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Training Principles of the German Army
Revised by Jonathan Bocek


The following was taken from the April 1944 issue of The Intelligence Bulletin.  This publication was issued by the U.S. War Department to military personnel with the intention of providing helpful information concerning the enemy.

1. Introduction
    
The following extracts from a German Army field manual on military education and training afford insight into the German military mind and character.  The principles contained in this manual play an important part in the development of the German soldier.  Parts of the manual, together with a document entitled "An Introduction to Military Leadership," were recently combined into a single booklet by the commanding officer of the 3rd Panzer Grenadier Division, who ordered that it be distributed to all the officers of his command.  The training principles which follow should serve to give a much clearer understanding of the German soldier's military background.

2. The Organization of Training
     a.
Aside from experience gained in previous wars, training programs in the German Army are determined only by the requirements of this present war.  Theoretical peacetime experiences are always misleading.
     b. The goal of training is absolute knowledge of essential subject matter.  The result of such training should be the ability of the student to apply, on his own initiative, the knowledge he has been taught.
     Instruction does not cease when a number of manual skills have been drilled to mechanical perfection, but finds its end in stimulating a true understanding of the nature and purpose of the subject learned.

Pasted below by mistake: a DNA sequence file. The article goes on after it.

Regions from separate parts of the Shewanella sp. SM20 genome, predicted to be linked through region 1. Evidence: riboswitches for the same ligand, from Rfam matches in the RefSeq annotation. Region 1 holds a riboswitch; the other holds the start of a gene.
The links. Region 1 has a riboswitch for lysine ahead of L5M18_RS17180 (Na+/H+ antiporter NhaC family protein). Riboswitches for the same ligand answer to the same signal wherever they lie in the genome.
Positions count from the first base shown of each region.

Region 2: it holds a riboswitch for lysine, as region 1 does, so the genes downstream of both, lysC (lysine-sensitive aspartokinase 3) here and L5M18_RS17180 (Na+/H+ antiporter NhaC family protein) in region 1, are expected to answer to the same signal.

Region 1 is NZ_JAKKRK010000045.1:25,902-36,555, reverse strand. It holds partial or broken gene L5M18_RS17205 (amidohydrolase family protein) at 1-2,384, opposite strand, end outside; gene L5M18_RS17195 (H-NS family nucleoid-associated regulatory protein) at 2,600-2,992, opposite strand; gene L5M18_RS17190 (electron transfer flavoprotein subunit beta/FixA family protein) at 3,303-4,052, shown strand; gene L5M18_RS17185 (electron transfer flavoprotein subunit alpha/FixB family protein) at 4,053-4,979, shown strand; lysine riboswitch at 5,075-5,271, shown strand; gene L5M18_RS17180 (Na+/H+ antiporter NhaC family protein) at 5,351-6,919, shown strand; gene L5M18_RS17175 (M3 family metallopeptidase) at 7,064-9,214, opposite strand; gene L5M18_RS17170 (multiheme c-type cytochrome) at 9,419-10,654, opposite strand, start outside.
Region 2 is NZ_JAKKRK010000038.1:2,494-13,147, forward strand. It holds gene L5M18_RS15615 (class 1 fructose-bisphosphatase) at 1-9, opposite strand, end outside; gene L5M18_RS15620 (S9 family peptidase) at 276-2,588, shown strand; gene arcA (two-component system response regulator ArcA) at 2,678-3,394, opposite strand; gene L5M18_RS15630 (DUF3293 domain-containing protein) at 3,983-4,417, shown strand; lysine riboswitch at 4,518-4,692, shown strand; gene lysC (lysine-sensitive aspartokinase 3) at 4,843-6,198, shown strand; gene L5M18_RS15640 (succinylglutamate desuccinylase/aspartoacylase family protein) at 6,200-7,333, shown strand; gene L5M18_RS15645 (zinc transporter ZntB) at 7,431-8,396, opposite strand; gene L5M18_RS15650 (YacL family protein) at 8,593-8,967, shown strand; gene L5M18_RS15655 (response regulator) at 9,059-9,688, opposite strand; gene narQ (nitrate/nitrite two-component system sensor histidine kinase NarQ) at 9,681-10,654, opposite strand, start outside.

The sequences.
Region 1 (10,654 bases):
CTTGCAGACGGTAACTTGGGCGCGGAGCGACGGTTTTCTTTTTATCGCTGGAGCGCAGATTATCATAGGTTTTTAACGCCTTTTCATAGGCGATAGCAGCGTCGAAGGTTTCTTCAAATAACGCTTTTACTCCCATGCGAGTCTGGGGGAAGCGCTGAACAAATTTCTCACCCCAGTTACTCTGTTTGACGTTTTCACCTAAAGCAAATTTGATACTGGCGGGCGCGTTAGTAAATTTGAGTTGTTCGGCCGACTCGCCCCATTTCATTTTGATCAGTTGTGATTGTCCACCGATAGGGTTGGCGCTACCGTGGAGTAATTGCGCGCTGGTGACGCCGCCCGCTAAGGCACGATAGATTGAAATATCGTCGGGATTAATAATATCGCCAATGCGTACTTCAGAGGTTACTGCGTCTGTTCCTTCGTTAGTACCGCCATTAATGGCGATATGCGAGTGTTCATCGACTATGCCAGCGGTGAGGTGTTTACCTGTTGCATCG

c. Every commander is responsible for training the unit entrusted to him, but the company commander's responsibility is the greatest of all.  His work creates the basis for the preparedness and striking power of the German Army.  It is the duty of all superior officers to support him in his difficult task without limiting his field of action.
     d. Planned organization of training is necessary for an efficient exploitation of the short time allotted.  Every hour is precious.
     Training always advances from easy to difficult tasks, from work of the individual soldier to the combined effort of units.
     In the training of individual men, squads, and small units, an understanding of the cooperation of all arms must be created and fostered as early as possible.
     e. The basic and advance training of commissioned and noncommissioned officers must run parallel to individual and group training.

3. The Process of Training
     a.
It is more essential that a German soldier be thorough than that he be versatile.  Commanders and subordinates alike must remember that exactness in the performance of all duties is a most important requirement.  Monotony, however, is harmful.
     b. The basis for all training with weapons is physical hardening.  It is provided by gymnastics, which steel the body, promote agility and endurance, increase speed of coordination, and make a soldier adaptable to sudden changes in the course of events.
     c. Drill accustoms the individual to formations which are indispensable to the proper appearance of an outfit.  It teaches orderliness and military bearing, and, if used correctly, increases the self-confidence of the troops.  Nevertheless, drill should take up only a limited amount of time.
     d. Weapons training conveys to the soldier the knowledge and skill that he requires to put his weapons and equipment to the most effective use.
     e. Combat training is the most important phase of the whole training program.  It should mold the soldier into a determined fighter capable of acting with initiative in behalf of his unit.  The purpose of combat exercises is to give the soldier a lasting impression of the proper movements on a battlefield, and the correct use of his weapons in combat.
     f. Subjects to be taught and applied in practical exercises must first be prepared and impressed on the minds of the students in the classroom.  An instructor must be thoroughly familiar with his subject before he attempts to teach it.
     g. In unit training it must always be kept in mind that our paramount aim is to force our will upon the enemy.